Childhood obesity has become a central concern in many countries and a range of policies have been proposed or implemented to address it. This co-authored book is the first to focus on the complex set of ethical and policy issues that childhood obesity raises. Throughout the book, authors Kristin Voigt, Stuart G. Nicholls, and Garrath Williams emphasize that childhood obesity is a multi-faceted phenomenon, and just one of many issues that parents, schools and societies face. They argue that it is important to acknowledge the resulting complexities and not to think in terms "single-issue" policies. After first reviewing some of the factual uncertainties about childhood obesity, the authors explore central ethical questions. What priority should be given to preventing obesity? To what extent are parents responsible? How should we think about questions of stigma and inequality? In the second part of the book, the authors consider key policy issues, including the concept of the aobesogenic environment,a debates about taxation and marketing, and the role that schools can play in obesity prevention.
The authors argue that political debate is needed to decide the importance given to childhood obesity and how to divide responsibilities for action. These debates have no simple answers. Nonetheless, the authors argue that there are reasons for hope. There are a wide range of opportunities for action. Many of these options also promise wider social benefits. "This book provides a welcome re-appraisal of commonly-held beliefs about child obesity and misconceptions about what needs to be done. The authors expose the futility of holding parents responsible for children's unhealthy behaviour, they challenge the assumption that education and family support will solve the problem, and they condemn the prejudice and stigma which surround the narrative of blame. The book shows convincingly how the causes of obesity - and the range of associated diseases - lie in the fabric of the modern market economy: in the food supply which shapes our diets, the social and physical environment which encourages sedentary behaviour, and in the media which promote ever greater consumption. Obesity is not the problem: it is the symptom of a more complex social and economic malaise encouraging poor health.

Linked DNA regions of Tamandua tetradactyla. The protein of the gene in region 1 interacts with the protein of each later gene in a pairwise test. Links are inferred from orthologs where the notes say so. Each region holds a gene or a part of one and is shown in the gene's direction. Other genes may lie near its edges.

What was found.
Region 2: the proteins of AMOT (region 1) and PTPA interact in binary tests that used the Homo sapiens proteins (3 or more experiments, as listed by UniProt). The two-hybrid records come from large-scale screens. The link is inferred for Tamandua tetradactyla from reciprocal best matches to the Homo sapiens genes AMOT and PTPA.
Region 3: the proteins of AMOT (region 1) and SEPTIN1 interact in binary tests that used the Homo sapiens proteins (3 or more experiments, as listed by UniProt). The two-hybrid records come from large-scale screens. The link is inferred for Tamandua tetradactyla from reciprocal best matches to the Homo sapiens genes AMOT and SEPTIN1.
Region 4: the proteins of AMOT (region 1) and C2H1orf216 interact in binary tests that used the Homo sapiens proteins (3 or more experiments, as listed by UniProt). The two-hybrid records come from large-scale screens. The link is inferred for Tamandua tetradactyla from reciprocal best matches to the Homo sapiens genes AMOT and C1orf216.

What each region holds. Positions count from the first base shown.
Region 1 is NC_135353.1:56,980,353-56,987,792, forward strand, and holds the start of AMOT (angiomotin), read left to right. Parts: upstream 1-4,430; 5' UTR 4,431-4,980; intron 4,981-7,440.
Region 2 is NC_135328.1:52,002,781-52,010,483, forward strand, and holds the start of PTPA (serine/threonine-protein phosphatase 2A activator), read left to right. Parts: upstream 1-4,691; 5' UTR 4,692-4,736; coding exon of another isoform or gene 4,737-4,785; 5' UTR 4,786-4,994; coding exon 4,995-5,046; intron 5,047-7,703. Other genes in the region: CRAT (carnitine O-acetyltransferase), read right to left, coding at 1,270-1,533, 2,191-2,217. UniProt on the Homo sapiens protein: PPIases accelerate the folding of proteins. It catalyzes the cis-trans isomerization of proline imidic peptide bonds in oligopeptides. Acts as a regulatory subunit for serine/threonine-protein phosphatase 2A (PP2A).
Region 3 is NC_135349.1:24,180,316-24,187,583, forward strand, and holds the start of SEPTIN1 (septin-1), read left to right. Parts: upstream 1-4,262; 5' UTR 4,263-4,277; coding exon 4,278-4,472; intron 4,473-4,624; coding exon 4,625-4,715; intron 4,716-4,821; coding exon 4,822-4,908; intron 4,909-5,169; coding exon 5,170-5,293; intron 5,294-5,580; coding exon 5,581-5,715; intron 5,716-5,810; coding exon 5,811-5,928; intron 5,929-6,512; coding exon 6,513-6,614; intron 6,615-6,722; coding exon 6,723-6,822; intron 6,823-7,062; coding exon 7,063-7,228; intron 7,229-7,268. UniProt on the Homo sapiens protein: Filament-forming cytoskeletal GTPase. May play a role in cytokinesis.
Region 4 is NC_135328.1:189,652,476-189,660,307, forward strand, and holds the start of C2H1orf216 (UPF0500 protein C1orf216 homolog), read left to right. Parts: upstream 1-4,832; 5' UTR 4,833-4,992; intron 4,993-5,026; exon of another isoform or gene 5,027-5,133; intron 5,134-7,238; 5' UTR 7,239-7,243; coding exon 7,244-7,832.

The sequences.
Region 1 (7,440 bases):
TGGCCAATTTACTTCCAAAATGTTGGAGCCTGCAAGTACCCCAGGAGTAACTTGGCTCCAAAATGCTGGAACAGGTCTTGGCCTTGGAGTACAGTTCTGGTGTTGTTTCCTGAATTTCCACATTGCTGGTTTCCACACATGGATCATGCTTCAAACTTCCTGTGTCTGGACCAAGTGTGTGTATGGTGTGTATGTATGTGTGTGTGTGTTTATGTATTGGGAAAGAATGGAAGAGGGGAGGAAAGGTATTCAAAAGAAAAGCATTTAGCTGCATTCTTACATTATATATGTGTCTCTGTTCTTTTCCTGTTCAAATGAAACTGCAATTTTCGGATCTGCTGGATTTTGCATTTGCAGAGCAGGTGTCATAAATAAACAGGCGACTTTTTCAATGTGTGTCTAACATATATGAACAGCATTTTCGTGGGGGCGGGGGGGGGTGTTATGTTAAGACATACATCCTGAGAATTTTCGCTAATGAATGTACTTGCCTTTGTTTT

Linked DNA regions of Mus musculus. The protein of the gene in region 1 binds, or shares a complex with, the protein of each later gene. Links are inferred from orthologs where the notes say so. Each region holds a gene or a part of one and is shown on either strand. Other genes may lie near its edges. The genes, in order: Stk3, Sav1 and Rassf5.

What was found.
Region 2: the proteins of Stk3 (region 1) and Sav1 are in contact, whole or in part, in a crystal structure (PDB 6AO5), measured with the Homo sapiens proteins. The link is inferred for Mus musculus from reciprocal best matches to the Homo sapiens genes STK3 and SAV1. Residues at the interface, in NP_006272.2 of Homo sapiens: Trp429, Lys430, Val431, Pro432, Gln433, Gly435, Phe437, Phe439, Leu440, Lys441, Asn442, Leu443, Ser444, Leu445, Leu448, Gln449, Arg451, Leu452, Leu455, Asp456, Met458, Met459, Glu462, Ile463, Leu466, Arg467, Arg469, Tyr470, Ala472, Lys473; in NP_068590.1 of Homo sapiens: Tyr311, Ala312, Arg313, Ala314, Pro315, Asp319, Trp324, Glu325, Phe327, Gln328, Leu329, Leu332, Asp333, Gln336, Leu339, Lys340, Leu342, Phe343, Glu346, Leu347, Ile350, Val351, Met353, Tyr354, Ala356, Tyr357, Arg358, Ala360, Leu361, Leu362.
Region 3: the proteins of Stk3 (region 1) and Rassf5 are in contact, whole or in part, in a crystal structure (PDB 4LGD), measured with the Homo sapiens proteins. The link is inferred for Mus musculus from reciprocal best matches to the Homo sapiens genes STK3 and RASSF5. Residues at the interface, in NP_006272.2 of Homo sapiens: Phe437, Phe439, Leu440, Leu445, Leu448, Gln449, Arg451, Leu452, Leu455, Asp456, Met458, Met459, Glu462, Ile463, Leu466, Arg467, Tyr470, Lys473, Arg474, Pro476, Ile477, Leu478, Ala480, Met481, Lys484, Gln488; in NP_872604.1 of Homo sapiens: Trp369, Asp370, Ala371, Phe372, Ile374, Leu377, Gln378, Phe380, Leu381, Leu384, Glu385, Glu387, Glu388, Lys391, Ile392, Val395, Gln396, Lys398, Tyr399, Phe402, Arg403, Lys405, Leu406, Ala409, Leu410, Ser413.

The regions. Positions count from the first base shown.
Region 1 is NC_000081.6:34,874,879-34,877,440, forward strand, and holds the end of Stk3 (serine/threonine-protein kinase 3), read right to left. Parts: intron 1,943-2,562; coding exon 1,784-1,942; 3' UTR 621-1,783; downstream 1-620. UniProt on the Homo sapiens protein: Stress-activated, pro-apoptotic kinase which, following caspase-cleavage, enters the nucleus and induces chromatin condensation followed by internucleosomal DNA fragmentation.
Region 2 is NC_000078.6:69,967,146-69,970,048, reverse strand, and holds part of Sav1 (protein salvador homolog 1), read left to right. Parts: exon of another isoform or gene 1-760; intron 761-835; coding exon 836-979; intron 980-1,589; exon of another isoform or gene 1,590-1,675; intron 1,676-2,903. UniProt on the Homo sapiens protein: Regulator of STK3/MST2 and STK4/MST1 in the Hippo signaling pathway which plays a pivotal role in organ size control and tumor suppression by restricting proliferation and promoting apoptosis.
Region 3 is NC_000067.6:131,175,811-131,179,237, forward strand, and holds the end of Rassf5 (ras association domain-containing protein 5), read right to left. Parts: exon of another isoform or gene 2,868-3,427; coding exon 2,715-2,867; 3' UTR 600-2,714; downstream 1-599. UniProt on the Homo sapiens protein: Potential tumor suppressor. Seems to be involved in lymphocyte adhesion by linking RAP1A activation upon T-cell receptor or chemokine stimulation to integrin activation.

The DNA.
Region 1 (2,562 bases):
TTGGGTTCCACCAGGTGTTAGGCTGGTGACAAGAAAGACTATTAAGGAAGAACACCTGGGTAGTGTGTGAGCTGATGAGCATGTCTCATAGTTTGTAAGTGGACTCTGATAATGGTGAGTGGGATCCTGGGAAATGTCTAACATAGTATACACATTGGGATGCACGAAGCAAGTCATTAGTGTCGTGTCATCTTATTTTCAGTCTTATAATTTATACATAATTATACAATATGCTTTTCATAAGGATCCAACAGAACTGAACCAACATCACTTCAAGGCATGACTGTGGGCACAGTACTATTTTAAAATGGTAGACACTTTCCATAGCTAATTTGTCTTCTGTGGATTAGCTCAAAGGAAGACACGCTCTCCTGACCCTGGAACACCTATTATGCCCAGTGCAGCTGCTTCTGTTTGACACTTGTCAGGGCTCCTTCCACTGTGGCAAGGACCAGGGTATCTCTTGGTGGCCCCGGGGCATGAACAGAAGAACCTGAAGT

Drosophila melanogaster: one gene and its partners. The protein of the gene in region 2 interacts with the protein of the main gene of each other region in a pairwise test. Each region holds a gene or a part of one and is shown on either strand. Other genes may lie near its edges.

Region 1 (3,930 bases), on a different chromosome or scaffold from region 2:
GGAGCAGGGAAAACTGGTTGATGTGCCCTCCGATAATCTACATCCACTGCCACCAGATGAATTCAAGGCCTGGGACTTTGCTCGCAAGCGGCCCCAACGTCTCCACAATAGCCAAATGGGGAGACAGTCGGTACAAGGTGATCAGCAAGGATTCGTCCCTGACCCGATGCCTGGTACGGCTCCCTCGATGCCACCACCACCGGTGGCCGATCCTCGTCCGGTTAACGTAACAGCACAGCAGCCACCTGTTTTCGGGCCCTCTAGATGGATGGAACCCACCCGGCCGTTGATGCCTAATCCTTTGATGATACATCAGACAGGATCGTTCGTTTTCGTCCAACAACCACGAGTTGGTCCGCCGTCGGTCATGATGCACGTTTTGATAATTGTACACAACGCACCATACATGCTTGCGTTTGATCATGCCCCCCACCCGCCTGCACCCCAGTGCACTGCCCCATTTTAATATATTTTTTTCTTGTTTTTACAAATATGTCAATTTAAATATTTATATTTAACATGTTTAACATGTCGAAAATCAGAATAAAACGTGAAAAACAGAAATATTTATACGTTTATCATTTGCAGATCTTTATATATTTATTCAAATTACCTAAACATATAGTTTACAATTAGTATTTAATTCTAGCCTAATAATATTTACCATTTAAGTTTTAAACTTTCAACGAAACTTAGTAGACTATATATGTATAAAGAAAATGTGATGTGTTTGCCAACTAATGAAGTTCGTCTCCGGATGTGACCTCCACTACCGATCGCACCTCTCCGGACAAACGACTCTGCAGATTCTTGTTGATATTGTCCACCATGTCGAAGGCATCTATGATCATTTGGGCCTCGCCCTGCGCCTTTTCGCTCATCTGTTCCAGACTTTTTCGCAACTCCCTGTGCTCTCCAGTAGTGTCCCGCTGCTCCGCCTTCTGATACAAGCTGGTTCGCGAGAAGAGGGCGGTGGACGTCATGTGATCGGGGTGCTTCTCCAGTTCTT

The case for interventions by governments to promote health and wellbeing above crude economic growth is comprehensively proven." - Dr. Tim Lobstein, Director of Policy and Programmes, The International Association for the Study of Obesity and The International Obesity Task Force A well-researched, highly critical, but carefully balanced examination of everyday assumptions about childhood obesity and its prevention from an intensely moral perspective. Although the authors demonstrate that no intervention is without ethical complications or effective entirely on its own, they call for immediate actions to reduce the stigma of childhood obesity, support parents, and create food environments healthier for children, adults, and the environment.- Marion Nestle, Paulette Goddard Professor of Nutrition, Food Studies, and Public Health, NYU Steinhardt School of Culture, Education, and Human Development